21 numbers that most use, if you use your trauma numbers, it
22 will end up with a higher blood alcohol content for Mr.
23 Rokes at the time of the accident?
24 A. Yes.
25 Q. Are you telling this jury that there are 10 grams
1 of alcohol in a 12-ounce can of three-two beer?
2 A. I think that's true.
3 Q. Is that what you're telling us?
4 A. Right. Close to that. Three-two or four-three,
5 depending upon which state you're in.
6 Q. We're in a three-two state.
7 A. So three -- 3.2 percent, that's three grams --3.2
8 grams per hundred milliliters; and if your beer is, what,
9 260 milliliters --
10 Q. I have no idea.
11 A. How much beer do you drink?
12 Q. I -- I don't drink, Mr. Bederka.
13 A. So 260 is 2.6 times 3.2 which would be about seven or
14 eight grams. So you have -- depending upon -- In this
15 country, beer runs from two-three in same states to
16 five-five or six. depending upon where the beer came from.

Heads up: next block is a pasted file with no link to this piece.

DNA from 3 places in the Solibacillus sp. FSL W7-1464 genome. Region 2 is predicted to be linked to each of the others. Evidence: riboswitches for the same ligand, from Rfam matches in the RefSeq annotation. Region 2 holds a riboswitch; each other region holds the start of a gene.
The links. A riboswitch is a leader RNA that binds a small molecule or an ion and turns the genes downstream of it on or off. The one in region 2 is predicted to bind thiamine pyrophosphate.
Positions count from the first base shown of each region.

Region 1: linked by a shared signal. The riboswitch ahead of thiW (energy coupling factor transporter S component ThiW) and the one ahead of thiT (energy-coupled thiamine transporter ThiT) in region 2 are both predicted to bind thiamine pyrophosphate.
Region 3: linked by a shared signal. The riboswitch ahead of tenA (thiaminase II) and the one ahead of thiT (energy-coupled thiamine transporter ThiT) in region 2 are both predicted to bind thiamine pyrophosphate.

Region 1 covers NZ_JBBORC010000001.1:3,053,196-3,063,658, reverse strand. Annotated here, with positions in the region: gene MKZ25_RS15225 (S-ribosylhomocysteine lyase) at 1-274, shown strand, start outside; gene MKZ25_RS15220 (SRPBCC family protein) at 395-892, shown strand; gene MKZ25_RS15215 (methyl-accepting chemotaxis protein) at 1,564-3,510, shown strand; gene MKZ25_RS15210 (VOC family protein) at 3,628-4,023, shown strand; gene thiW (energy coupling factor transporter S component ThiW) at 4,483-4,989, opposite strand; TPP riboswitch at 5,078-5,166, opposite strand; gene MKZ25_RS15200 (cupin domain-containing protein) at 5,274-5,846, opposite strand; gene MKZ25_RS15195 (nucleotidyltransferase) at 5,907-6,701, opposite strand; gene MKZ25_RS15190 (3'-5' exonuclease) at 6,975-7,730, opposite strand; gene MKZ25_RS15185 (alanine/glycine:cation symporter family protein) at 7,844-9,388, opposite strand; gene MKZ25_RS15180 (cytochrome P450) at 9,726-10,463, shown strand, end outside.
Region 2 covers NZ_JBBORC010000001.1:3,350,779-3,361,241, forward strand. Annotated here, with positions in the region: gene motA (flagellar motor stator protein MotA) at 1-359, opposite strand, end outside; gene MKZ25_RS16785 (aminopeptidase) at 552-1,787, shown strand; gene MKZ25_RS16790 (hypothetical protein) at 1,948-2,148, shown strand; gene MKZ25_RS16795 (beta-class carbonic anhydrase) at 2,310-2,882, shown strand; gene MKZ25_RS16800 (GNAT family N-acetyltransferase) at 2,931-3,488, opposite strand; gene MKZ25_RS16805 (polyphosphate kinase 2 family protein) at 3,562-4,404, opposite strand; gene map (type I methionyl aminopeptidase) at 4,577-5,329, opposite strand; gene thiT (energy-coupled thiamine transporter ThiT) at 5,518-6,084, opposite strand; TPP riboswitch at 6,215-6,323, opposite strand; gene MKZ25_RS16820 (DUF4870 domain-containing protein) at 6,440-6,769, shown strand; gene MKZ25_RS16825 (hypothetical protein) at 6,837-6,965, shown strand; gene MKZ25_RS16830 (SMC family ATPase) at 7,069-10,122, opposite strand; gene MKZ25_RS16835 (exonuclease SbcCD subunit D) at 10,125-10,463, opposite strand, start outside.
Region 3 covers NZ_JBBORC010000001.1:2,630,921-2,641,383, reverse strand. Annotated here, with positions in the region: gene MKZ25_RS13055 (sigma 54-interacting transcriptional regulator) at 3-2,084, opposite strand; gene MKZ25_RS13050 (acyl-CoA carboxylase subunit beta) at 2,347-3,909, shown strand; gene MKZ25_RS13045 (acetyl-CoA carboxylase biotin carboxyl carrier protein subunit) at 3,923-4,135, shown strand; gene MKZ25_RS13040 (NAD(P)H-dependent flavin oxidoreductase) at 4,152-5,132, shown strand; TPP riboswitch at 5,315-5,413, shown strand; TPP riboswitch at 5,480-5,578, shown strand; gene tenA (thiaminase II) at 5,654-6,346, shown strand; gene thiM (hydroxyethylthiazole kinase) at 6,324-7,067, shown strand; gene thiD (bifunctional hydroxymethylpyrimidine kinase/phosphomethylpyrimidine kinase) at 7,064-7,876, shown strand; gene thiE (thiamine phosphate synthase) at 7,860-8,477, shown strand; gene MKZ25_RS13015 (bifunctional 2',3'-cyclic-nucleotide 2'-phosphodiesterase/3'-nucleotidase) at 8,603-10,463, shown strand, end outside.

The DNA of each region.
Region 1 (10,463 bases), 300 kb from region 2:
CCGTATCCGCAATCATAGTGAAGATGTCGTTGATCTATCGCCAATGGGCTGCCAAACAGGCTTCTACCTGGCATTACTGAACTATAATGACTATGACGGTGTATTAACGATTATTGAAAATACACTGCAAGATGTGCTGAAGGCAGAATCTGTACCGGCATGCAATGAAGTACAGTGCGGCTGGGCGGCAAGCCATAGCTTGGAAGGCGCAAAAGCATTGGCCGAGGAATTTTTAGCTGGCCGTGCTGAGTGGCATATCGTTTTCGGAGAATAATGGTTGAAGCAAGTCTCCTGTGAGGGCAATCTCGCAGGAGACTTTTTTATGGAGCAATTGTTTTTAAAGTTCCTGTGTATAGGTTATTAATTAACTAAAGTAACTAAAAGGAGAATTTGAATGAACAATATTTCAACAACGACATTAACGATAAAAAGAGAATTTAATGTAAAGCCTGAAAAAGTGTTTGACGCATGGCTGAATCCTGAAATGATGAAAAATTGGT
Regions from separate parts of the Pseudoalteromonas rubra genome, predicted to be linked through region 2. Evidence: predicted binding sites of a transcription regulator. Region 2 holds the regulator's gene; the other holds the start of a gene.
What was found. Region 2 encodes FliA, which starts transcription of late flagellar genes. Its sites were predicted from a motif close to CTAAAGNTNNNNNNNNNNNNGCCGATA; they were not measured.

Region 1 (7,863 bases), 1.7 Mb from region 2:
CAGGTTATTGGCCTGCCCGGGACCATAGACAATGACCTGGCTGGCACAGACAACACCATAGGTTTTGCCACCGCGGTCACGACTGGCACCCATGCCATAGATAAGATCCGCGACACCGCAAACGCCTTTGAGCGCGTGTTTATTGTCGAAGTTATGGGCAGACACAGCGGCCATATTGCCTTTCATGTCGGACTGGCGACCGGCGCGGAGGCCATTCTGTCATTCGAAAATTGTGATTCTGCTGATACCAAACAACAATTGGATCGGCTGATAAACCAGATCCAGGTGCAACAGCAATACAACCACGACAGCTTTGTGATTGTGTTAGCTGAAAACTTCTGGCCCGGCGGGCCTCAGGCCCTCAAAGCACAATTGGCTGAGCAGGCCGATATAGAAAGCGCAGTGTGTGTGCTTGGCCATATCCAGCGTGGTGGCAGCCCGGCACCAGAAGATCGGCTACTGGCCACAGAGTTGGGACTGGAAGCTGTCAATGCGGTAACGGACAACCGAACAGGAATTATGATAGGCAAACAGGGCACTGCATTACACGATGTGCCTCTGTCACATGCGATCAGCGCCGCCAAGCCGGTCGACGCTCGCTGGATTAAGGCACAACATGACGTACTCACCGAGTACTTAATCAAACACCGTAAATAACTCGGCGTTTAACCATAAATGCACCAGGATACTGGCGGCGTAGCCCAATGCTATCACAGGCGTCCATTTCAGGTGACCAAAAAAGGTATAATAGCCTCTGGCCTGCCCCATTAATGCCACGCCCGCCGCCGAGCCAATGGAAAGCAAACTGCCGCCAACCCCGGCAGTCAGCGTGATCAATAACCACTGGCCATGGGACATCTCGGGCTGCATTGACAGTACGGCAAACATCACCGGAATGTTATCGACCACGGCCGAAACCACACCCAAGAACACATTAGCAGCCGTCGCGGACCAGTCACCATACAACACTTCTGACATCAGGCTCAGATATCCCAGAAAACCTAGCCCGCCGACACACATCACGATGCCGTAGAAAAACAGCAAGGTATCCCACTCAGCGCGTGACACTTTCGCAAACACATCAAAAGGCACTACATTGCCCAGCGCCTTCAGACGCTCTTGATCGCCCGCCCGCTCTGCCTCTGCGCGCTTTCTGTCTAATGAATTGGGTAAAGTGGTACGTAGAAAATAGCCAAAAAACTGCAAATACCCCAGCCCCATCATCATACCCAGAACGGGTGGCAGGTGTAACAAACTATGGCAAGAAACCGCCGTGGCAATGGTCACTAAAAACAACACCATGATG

17 So it varies a lot.
18 Q. Now, is that three-two beer what we refer to as a
19 regular beer as compared with a light beer?
20 A. Oh, light beer is like light food. It isn't
21 fixed. So like most beers, as I understand them, are in the
22 four range. Some were three, some were five. It varies,
23 and it -- it varies a little with the -- with the batch, of
25 But it -- in the article that I write -- that I
1 wrote, I used about 10 or 12 grams of alcohol in a beer,
2 about 10 or 12 grams of alcohol in a shot of whiskey, and
3 about 10 or 12 grams of alcohol in a four-ounce glass of
4 wine; and that, obviously has a wider -- relatively wide
6 Q. And you -- you would agree that the rate of
7 elimination will vary from four to 11 grams per hour with
8 most people?
9 A. The range of on-one to on-three is 200 percent, and
10 that's the facts.
11 Q. But four to 11 is almost 200 percent?
12 A. That's what I just said.
13 Q. Well, you said four to eight is 100 percent but
14 this is -- we're not varying from four to eight; we're
15 varying from a minimum of four grams per hour to over 11
16 grams per hour?
17 A. It can vary.
18 Q. Can vary quite a bit?
19 A. Well, yes. This is what -- That is why I use a
20 range of oh-one to oh-three, and that covers almost